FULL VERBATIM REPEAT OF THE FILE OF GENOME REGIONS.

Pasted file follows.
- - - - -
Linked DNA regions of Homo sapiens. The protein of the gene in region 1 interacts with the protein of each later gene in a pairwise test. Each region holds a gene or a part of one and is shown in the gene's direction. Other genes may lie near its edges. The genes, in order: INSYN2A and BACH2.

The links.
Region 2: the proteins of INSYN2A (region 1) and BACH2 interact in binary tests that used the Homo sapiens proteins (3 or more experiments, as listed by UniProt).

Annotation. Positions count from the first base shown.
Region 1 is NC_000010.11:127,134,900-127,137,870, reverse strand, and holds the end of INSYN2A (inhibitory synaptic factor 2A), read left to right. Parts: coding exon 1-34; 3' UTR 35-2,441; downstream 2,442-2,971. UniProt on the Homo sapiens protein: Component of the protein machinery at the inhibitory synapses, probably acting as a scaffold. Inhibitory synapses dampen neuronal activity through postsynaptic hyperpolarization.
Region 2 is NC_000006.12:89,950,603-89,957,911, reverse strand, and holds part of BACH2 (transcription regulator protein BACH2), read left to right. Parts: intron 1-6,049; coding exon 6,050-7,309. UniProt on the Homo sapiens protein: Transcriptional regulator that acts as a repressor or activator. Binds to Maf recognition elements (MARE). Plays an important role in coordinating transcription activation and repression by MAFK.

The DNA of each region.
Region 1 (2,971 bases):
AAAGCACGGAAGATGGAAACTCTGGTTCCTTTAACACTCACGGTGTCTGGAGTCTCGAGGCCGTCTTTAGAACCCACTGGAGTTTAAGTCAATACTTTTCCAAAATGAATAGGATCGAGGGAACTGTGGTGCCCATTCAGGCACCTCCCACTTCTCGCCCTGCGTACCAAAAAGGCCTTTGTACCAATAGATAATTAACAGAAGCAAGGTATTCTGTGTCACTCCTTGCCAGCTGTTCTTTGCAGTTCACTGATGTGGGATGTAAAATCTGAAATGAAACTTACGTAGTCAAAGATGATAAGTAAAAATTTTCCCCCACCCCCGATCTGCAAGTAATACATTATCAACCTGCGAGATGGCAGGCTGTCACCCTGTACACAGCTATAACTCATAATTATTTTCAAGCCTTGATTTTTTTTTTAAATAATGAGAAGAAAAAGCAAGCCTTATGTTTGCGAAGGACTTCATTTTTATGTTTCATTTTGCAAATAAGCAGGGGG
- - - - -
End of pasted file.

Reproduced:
Linked DNA regions of Homo sapiens. The protein of the gene in region 1 interacts with the protein of each later gene in a pairwise test. Each region holds a gene or a part of one and is shown in the gene's direction. Other genes may lie near its edges. The genes, in order: INSYN2A and BACH2.

The links.
Region 2: the proteins of INSYN2A (region 1) and BACH2 interact in binary tests that used the Homo sapiens proteins (3 or more experiments, as listed by UniProt).

Annotation. Positions count from the first base shown.
Region 1 is NC_000010.11:127,134,900-127,137,870, reverse strand, and holds the end of INSYN2A (inhibitory synaptic factor 2A), read left to right. Parts: coding exon 1-34; 3' UTR 35-2,441; downstream 2,442-2,971. UniProt on the Homo sapiens protein: Component of the protein machinery at the inhibitory synapses, probably acting as a scaffold. Inhibitory synapses dampen neuronal activity through postsynaptic hyperpolarization.
Region 2 is NC_000006.12:89,950,603-89,957,911, reverse strand, and holds part of BACH2 (transcription regulator protein BACH2), read left to right. Parts: intron 1-6,049; coding exon 6,050-7,309. UniProt on the Homo sapiens protein: Transcriptional regulator that acts as a repressor or activator. Binds to Maf recognition elements (MARE). Plays an important role in coordinating transcription activation and repression by MAFK.

The DNA of each region.
Region 1 (2,971 bases):
AAAGCACGGAAGATGGAAACTCTGGTTCCTTTAACACTCACGGTGTCTGGAGTCTCGAGGCCGTCTTTAGAACCCACTGGAGTTTAAGTCAATACTTTTCCAAAATGAATAGGATCGAGGGAACTGTGGTGCCCATTCAGGCACCTCCCACTTCTCGCCCTGCGTACCAAAAAGGCCTTTGTACCAATAGATAATTAACAGAAGCAAGGTATTCTGTGTCACTCCTTGCCAGCTGTTCTTTGCAGTTCACTGATGTGGGATGTAAAATCTGAAATGAAACTTACGTAGTCAAAGATGATAAGTAAAAATTTTCCCCCACCCCCGATCTGCAAGTAATACATTATCAACCTGCGAGATGGCAGGCTGTCACCCTGTACACAGCTATAACTCATAATTATTTTCAAGCCTTGATTTTTTTTTTAAATAATGAGAAGAAAAAGCAAGCCTTATGTTTGCGAAGGACTTCATTTTTATGTTTCATTTTGCAAATAAGCAGGGGG